3. assessing change in symptoms of obsessive-compulsive disorder and associated personality [ Time Frame: change from baseline at 16 weeks ]
    The Vancouver Obsessional-Compulsive Inventory (VOCI) is a 55-item self-report measure designed to assess a broad spectrum of OCD symptoms and associated personality characteristics. Items are rated on a 5-point Likert scale, ranging from 0 (not at all) to 4 (very much), and measure participants' agreement with a series of statements related to obsessions and compulsions (e.g., ''I am often very upset by my unwanted impulses to harm other people''). The VOCI has six component subscales: (a) Checking; (b) Contamination; (c) Obsessions; (d) Hoarding; (e) ''Just Right''; and (f) Indecisiveness.

  4. assessing change in symptoms of obsessive-compulsive disorder and associated personality [ Time Frame: change from baseline at 6 months ]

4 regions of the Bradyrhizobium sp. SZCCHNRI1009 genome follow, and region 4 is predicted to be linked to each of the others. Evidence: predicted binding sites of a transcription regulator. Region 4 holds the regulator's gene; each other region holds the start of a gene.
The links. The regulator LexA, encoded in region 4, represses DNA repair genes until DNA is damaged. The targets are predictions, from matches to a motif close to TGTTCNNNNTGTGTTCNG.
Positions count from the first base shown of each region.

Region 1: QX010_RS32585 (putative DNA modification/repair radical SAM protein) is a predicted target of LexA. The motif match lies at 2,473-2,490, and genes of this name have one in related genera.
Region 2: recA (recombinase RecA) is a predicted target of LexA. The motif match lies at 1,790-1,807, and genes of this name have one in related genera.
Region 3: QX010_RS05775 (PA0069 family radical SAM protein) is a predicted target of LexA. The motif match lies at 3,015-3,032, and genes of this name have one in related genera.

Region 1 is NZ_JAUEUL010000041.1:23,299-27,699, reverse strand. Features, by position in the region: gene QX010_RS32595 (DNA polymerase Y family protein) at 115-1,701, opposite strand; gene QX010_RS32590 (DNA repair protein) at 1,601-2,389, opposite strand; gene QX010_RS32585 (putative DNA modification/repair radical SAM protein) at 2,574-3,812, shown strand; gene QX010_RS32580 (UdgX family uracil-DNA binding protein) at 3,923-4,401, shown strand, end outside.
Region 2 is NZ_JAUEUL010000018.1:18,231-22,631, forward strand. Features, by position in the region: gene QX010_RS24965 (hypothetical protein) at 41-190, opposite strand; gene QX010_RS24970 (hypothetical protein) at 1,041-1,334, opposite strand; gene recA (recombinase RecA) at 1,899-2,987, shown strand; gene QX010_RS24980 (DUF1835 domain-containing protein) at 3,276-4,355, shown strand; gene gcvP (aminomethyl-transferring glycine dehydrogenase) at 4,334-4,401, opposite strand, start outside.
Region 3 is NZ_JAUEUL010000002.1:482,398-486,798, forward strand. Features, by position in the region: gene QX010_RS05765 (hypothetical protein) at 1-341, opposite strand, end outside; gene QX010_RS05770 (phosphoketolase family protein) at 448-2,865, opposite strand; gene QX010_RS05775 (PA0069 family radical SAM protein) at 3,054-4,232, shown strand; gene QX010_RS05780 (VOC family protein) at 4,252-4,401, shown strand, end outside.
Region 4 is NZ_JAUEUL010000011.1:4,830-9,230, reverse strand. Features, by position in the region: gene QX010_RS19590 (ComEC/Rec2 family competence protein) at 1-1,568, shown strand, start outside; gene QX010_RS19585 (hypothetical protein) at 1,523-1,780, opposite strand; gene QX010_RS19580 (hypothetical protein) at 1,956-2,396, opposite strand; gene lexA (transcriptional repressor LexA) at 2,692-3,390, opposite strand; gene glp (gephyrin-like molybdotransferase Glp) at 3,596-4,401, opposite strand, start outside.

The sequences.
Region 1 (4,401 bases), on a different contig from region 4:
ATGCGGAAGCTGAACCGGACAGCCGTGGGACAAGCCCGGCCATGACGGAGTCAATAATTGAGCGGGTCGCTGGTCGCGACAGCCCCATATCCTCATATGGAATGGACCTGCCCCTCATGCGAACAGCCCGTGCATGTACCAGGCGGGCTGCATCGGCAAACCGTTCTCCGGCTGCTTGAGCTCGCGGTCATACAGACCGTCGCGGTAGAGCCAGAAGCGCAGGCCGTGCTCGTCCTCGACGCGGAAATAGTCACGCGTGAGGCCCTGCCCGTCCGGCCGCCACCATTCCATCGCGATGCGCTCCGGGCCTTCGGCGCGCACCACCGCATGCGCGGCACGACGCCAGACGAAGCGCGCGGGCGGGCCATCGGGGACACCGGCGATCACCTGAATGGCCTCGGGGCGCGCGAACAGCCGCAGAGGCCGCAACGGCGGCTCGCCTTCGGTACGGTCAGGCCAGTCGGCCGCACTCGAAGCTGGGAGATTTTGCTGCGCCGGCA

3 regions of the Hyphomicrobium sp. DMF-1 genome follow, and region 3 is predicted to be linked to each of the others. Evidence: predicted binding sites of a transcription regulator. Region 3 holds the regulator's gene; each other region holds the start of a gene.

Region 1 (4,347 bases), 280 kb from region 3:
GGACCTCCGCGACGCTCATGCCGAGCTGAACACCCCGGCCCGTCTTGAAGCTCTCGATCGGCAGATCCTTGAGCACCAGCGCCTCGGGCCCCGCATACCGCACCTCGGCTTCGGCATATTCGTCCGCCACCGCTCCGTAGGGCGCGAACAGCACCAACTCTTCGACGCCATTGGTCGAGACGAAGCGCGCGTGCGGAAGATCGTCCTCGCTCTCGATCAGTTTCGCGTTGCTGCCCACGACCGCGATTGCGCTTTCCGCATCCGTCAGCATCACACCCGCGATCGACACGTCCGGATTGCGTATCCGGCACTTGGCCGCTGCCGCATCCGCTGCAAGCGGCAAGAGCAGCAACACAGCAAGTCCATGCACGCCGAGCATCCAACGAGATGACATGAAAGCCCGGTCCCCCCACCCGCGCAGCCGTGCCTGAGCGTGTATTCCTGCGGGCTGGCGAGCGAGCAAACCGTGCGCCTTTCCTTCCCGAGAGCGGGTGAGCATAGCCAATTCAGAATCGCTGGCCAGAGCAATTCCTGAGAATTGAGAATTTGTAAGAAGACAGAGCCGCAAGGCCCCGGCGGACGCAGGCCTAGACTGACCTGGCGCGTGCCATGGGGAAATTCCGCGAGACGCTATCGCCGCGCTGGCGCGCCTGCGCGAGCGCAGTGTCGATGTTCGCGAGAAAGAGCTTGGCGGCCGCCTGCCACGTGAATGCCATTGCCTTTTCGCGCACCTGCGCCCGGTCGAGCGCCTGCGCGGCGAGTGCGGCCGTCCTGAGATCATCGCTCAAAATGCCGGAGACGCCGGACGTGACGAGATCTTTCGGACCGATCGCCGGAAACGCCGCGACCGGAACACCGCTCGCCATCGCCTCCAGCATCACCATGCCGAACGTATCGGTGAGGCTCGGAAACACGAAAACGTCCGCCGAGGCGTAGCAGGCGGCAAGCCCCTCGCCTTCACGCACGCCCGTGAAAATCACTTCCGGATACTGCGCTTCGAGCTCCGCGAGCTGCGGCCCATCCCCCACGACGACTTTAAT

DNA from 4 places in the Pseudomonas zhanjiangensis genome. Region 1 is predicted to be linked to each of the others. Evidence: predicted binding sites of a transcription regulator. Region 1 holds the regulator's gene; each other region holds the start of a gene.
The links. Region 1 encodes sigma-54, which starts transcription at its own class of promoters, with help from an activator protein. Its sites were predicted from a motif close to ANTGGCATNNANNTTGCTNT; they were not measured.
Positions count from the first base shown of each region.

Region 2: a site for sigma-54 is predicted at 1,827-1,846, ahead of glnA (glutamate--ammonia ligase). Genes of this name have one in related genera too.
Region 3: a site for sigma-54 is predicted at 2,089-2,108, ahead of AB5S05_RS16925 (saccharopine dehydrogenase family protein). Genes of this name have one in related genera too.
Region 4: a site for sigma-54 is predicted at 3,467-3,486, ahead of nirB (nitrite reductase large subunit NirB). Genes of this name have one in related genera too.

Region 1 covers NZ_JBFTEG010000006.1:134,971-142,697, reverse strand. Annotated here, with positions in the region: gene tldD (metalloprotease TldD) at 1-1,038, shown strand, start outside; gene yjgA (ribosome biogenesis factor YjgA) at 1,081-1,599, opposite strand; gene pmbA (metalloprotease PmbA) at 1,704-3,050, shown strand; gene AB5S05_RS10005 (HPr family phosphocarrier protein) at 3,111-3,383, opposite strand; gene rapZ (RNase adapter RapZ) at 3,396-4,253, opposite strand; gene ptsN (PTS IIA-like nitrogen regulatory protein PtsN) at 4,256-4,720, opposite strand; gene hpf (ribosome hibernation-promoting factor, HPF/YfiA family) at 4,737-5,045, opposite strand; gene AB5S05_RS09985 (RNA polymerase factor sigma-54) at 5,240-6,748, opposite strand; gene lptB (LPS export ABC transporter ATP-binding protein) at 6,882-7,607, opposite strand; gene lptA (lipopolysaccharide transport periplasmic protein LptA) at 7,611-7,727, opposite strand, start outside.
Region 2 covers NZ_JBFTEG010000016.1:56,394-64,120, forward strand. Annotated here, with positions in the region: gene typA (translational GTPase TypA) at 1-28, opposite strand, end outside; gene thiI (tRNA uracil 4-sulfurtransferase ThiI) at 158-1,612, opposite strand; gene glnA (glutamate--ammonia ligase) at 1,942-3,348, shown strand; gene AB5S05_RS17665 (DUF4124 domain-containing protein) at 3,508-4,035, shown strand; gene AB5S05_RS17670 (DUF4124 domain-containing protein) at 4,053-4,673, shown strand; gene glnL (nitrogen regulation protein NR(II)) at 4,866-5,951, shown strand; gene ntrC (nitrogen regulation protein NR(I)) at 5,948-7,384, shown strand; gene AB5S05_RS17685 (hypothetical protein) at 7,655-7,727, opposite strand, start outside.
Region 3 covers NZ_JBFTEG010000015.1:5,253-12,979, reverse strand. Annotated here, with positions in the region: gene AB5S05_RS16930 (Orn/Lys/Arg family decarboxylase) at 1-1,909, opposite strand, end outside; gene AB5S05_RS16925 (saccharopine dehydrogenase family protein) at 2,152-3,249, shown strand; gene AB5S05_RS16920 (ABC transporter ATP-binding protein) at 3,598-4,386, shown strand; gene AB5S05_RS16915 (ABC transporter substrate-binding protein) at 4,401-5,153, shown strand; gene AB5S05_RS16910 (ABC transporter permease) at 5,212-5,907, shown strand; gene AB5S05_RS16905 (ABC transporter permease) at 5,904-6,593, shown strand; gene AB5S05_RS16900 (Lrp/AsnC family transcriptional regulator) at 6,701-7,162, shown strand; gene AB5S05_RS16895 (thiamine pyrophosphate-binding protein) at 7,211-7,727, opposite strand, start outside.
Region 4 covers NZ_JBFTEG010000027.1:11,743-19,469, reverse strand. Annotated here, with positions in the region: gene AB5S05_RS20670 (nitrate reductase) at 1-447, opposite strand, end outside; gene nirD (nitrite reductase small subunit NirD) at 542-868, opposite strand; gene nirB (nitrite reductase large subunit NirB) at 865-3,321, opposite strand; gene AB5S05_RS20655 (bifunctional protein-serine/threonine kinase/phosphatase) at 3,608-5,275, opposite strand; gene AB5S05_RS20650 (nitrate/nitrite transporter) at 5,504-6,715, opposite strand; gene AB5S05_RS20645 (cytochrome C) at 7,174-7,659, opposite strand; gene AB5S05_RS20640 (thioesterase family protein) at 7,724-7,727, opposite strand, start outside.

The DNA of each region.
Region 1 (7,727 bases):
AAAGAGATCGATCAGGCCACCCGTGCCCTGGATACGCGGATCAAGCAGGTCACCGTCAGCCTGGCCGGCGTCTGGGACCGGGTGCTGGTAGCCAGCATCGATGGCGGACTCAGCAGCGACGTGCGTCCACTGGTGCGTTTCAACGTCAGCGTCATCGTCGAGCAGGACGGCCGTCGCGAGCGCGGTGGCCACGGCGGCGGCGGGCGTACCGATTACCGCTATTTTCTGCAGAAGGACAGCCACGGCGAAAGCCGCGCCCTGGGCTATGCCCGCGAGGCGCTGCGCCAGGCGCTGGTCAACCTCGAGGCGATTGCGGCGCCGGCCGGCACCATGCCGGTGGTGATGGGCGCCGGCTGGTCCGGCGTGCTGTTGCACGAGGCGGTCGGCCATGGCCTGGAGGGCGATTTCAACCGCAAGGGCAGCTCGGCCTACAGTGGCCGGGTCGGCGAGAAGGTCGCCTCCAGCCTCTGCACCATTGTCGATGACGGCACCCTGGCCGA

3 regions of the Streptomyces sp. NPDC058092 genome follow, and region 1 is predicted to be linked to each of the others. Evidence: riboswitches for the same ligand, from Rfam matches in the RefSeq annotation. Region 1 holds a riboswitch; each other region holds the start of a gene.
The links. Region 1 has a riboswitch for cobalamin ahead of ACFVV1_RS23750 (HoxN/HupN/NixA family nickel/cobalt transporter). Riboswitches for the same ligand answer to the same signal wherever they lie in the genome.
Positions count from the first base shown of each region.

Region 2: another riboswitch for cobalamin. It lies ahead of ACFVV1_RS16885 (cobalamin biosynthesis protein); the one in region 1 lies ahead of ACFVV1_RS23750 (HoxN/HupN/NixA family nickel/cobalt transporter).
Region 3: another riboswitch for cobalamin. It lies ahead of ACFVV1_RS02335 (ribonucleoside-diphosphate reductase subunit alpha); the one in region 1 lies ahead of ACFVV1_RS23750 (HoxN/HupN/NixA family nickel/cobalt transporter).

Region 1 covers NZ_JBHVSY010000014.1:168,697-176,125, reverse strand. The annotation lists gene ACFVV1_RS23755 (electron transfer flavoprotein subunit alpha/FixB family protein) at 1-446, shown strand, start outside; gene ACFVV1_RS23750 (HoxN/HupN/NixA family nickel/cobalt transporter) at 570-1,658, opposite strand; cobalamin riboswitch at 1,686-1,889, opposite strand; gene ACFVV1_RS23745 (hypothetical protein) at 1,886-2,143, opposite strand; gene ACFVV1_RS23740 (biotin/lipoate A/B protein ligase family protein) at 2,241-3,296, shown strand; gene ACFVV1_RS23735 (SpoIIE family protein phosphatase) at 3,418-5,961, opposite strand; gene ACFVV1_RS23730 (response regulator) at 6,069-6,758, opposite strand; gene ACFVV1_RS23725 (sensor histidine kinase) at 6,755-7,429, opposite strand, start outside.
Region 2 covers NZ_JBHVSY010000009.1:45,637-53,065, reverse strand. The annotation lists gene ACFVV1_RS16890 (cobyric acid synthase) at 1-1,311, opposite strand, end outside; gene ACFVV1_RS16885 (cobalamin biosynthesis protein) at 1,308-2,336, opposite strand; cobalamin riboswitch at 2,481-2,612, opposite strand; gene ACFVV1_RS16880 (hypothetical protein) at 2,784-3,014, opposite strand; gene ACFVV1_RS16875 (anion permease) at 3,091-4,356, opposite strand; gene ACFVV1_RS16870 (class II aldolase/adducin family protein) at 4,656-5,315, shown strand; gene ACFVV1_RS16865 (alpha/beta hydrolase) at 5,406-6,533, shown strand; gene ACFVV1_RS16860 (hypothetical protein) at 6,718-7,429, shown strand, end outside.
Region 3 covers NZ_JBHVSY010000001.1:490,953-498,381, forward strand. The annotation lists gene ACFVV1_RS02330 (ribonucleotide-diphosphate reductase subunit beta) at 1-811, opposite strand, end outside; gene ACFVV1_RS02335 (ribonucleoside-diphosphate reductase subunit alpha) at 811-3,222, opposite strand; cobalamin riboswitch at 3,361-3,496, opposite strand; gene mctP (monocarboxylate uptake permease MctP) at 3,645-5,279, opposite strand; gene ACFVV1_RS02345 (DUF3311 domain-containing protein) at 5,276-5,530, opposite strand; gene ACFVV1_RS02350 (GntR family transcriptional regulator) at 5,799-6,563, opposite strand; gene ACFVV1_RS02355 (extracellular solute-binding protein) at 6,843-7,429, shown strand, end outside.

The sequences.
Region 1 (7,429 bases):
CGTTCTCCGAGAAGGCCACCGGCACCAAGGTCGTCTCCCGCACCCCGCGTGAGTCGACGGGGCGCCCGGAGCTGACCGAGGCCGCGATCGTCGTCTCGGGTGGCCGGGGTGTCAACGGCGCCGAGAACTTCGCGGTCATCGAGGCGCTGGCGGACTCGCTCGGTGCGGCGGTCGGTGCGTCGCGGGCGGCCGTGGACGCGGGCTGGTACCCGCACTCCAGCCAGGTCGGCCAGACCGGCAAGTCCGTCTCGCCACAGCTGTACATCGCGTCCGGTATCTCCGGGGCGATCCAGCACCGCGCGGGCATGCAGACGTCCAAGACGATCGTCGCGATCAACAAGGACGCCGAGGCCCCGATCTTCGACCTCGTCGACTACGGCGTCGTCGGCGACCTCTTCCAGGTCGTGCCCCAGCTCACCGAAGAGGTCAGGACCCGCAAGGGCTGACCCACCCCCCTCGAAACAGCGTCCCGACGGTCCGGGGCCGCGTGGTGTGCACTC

The Vancouver Obsessional-Compulsive Inventory (VOCI) is a 55-item self-report measure designed to assess a broad spectrum of OCD symptoms and associated personality characteristics. Items are rated on a 5-point Likert scale, ranging from 0 (not at all) to 4 (very much), and measure participants' agreement with a series of statements related to obsessions and compulsions (e.g., ''I am often very upset by my unwanted impulses to harm other people''). The VOCI has six component subscales: (a) Checking; (b) Contamination; (c) Obsessions; (d) Hoarding; (e) ''Just Right''; and (f) Indecisiveness.

  5. assess change in symptoms of depression [ Time Frame: baseline diagnosis to provide description of depression symptoms ]
    The Beck Depression Inventory, version II consists of 21 items assessing symptoms of depression experienced during the past 2 weeks. Each item contains four statements reflecting varying degrees of symptom severity. Respondents are instructed to circle the number (ranging from zero to three, indicating increasing severity) that corresponds with the statement that best describes them. Ratings are summed to calculate a total Beck Depression Inventory, version II score, which can range from 0 to 63.